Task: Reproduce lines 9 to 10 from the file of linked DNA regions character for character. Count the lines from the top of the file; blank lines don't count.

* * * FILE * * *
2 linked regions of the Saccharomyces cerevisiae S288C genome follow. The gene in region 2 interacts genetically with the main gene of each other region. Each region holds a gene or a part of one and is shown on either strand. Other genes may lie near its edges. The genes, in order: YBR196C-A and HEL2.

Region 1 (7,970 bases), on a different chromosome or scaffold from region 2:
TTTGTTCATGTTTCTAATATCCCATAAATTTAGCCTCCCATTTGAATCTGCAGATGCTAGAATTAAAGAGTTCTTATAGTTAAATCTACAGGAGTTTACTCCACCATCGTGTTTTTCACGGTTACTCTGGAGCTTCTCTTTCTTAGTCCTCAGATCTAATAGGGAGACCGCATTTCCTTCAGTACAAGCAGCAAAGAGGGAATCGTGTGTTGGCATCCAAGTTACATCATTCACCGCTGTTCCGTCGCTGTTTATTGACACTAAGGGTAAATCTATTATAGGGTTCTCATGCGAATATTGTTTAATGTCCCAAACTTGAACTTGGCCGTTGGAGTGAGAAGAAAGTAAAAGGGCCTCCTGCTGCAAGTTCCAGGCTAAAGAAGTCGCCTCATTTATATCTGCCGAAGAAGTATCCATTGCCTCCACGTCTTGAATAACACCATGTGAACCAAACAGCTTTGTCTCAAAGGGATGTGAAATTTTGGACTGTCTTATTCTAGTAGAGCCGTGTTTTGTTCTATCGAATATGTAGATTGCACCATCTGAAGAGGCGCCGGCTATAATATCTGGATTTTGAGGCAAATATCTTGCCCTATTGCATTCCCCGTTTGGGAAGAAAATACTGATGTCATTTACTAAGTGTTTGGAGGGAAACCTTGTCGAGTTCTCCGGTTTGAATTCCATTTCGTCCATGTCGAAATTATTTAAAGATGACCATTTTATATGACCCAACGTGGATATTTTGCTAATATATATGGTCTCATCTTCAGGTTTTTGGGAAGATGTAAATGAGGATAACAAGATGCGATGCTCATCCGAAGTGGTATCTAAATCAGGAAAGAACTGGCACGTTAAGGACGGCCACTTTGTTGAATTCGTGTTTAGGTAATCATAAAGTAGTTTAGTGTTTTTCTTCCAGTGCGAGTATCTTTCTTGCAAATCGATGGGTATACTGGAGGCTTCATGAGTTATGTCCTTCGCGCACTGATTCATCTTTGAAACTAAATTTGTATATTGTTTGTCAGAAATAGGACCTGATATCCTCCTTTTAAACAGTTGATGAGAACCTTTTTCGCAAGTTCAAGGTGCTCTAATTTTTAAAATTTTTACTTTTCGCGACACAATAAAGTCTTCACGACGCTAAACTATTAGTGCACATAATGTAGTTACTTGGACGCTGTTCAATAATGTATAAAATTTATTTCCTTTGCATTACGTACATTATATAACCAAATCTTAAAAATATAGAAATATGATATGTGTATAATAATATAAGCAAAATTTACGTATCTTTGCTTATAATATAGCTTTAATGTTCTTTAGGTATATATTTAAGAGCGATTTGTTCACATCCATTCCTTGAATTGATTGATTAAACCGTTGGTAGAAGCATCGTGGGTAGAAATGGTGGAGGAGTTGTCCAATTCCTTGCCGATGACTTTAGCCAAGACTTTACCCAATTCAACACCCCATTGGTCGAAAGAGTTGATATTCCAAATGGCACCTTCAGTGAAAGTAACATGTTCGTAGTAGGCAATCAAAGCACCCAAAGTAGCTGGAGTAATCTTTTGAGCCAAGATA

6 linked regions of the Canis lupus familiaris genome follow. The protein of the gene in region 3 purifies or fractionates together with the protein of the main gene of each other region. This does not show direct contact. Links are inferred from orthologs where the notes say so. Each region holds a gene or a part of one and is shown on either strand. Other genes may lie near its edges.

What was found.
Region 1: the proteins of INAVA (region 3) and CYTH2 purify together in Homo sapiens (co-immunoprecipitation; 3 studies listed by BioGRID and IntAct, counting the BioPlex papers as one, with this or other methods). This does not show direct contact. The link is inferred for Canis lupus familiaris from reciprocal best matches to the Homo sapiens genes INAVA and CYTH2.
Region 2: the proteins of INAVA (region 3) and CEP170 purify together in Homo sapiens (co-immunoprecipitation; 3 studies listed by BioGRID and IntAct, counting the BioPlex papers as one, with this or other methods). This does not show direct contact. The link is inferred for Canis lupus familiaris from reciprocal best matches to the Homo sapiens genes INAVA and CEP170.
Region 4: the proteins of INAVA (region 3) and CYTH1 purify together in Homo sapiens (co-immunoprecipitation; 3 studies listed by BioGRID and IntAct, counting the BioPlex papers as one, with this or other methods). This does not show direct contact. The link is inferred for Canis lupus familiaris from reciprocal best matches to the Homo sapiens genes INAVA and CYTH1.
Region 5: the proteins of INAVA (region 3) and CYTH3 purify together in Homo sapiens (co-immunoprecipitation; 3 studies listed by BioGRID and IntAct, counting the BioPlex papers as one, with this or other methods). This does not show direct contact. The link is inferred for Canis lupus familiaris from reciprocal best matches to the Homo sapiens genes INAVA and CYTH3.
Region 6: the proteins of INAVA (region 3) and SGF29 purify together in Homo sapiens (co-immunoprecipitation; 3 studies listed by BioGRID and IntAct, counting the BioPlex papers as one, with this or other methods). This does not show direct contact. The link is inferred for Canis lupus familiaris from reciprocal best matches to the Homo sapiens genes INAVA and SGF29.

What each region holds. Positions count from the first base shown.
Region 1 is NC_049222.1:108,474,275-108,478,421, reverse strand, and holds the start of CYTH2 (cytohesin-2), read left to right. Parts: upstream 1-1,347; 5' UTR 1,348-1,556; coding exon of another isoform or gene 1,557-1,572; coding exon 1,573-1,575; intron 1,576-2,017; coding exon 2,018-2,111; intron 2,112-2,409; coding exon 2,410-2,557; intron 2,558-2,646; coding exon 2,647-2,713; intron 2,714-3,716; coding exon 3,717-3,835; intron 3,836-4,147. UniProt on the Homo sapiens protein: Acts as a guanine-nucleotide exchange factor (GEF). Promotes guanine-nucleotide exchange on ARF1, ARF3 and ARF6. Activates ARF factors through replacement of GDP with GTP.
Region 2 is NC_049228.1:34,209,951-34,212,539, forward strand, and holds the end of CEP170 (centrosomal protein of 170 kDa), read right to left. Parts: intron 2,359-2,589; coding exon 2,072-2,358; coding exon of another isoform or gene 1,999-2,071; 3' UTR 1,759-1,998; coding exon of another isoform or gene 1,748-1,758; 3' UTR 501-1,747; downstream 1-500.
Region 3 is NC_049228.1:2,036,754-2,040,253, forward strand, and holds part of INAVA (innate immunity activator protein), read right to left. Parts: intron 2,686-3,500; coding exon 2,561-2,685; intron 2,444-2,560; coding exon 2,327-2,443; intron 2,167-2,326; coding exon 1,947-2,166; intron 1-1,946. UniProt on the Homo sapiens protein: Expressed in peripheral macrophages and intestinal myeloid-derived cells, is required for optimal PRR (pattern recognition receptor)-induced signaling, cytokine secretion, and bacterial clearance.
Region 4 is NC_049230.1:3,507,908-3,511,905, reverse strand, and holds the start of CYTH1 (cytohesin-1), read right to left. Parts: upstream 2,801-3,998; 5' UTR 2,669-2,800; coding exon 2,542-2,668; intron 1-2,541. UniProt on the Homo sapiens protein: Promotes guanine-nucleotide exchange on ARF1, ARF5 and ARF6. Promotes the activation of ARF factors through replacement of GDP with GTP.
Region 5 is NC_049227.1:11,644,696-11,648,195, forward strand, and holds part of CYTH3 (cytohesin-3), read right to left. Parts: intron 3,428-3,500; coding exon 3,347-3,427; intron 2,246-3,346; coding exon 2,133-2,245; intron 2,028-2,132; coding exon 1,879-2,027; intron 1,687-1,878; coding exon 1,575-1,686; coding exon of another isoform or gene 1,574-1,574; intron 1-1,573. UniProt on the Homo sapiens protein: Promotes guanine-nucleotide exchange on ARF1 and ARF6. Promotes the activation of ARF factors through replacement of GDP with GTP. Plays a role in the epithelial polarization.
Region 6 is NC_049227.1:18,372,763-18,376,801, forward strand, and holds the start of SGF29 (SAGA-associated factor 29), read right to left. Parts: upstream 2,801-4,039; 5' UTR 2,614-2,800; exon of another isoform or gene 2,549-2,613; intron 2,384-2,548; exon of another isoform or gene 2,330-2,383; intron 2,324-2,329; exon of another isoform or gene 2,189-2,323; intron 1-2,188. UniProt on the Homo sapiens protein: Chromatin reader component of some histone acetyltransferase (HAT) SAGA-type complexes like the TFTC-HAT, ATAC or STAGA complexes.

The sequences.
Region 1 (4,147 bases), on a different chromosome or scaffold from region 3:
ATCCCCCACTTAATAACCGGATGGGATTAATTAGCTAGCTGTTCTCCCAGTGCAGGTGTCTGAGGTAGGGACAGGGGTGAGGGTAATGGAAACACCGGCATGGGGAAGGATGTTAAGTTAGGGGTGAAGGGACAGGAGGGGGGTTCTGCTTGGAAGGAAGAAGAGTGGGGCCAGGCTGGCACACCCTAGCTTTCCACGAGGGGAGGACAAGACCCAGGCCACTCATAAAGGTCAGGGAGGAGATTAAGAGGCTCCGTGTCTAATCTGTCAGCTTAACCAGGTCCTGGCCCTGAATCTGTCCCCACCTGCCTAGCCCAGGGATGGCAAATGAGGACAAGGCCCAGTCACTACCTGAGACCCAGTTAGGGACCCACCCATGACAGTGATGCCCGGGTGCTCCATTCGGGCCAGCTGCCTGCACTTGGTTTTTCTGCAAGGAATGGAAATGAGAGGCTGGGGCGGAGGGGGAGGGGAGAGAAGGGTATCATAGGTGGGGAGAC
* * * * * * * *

Region 5: the proteins of INAVA (region 3) and CYTH3 purify together in Homo sapiens (co-immunoprecipitation; 3 studies listed by BioGRID and IntAct, counting the BioPlex papers as one, with this or other methods). This does not show direct contact. The link is inferred for Canis lupus familiaris from reciprocal best matches to the Homo sapiens genes INAVA and CYTH3.
Region 6: the proteins of INAVA (region 3) and SGF29 purify together in Homo sapiens (co-immunoprecipitation; 3 studies listed by BioGRID and IntAct, counting the BioPlex papers as one, with this or other methods). This does not show direct contact. The link is inferred for Canis lupus familiaris from reciprocal best matches to the Homo sapiens genes INAVA and SGF29.